1. Utilise powerful thinking beyond the coaching sessions

While a coach’s skilled questioning is difficult to emulate when you are alone, you should begin to use what you gain from coaching conversations to, in essence, coach yourself. For example, if you recognise that your coach uses the GROW model, you can begin to apply similar processes to a problem you are thinking through. We often act on the first option that we think of, but if you coach yourself, you’ll push harder for 3,4,5 options before you commit to the best approach. Coaching conversations are energetic and empowering, but there’s no reason to confine your learning and thinking to that occasion.

  1. Give your coach feedback

A good coach is keen to evaluate their own performance, and whether or not the style of coaching they use with you is helping you to maximise your potential. They will seek feedback and act on it, for your benefit. It’s important that the coachee responds to this request for evaluation and lets their coach know what’s working, and what they’d like more of.

  1. Hold yourself accountable

Most coaching conversations will end with some tangible actions that the coachee can implement to begin to achieve their goals. As a coachee, you will have expended much energy and thinking on your chosen next steps, with a sense of optimism as you transition from the conversation into implementation. It’s vital that, at this point, you bottle your enthusiasm, hold yourself accountable, and work hard to achieve your goals. Sure, you will likely bring these actions to your next coaching conversation, but it isn’t about your coach holding you to account. What matters is how you capitalise on your intense thinking and transform that into actions and habits that will truly help you to take steps forward.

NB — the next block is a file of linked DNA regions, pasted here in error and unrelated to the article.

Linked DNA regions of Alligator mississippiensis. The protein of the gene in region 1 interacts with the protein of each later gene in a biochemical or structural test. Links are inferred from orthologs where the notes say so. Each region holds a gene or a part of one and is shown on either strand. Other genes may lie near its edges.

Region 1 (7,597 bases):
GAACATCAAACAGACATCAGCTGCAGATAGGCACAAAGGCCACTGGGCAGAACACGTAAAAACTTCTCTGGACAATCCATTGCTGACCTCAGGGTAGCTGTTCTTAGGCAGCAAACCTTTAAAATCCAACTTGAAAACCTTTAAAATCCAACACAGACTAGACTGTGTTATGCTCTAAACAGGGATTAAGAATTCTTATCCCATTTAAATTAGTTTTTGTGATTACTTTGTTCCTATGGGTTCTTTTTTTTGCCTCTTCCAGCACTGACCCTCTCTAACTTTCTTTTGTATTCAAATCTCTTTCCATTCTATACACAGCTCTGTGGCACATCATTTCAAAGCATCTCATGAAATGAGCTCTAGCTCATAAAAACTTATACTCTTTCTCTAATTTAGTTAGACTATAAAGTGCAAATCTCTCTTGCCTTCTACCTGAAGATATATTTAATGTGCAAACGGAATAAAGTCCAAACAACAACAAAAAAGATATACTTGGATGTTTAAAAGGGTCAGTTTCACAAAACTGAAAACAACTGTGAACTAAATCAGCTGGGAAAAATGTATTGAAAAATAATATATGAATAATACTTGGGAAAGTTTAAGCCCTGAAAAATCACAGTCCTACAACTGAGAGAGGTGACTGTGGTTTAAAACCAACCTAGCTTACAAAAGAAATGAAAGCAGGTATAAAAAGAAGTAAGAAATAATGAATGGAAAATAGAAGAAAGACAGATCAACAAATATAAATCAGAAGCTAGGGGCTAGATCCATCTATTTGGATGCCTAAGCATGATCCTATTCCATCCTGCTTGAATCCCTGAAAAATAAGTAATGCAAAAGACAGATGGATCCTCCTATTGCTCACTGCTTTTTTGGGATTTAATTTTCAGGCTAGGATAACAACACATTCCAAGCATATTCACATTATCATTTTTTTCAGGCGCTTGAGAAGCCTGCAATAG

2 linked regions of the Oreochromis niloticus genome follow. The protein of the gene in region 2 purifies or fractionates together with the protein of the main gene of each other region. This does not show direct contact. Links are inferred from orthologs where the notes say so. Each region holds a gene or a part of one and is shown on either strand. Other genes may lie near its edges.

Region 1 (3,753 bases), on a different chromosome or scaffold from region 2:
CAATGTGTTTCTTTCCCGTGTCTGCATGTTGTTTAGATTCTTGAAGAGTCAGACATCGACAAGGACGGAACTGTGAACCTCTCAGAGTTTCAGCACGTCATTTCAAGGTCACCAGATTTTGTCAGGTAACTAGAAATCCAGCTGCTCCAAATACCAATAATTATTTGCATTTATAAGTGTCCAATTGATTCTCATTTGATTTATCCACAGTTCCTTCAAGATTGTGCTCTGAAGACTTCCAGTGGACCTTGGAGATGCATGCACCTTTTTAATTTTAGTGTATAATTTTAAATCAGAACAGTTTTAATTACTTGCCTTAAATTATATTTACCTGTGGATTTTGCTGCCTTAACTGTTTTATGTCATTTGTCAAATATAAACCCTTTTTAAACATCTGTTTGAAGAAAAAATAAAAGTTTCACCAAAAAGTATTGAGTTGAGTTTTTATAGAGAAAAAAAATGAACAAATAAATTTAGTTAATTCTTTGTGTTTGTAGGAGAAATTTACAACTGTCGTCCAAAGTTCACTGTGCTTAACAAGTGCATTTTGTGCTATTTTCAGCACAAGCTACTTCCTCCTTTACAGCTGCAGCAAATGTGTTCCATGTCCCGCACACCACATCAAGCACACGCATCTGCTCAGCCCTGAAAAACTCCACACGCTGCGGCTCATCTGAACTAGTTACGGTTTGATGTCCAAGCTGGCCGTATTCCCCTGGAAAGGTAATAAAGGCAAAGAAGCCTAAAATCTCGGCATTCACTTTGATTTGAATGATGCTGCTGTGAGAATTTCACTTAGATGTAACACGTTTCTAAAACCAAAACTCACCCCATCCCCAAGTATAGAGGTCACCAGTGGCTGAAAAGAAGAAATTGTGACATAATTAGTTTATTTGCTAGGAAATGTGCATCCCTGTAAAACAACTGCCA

1. Consider using a journal to record your experience

I’m not necessarily advocating detailed in-meeting notes, as this can hamper the conversation. But I’d encourage a coachee to begin making notes about the sessions – the ideas they came up with, their next steps, what worked well, etc. As I’ve said already, coaching conversations often evoke ideas and thoughts that haven’t existed until that moment; recording them and revisiting these notes can be a good way to reflect, and to recapture the magic of that session, so that you can carry this energy into the following days and weeks of implementation.

  1. Be honest if it’s not working out and request a change of coach.

It’s not necessarily anyone’s fault, but not all coaching relationships work out. This could be down to a difference of styles, or perhaps just a lack of chemistry, which means the trust and rapport don’t build to a productive level. Either way, if it’s not working, it’s best for both parties if you change and find a match that works better.

  1. Think about training to become a coach

Hopefully after making the most of your time as a coachee, you will have enjoyed the wonders of coaching. You will have felt the weight lift from your shoulders as you become more empowered to achieve your goals and set new, ambitious targets. Perhaps, dare I say, you will have the desire to become a coach yourself, and to help others maximise their potential in the same way that you have started to.

Thank you for reading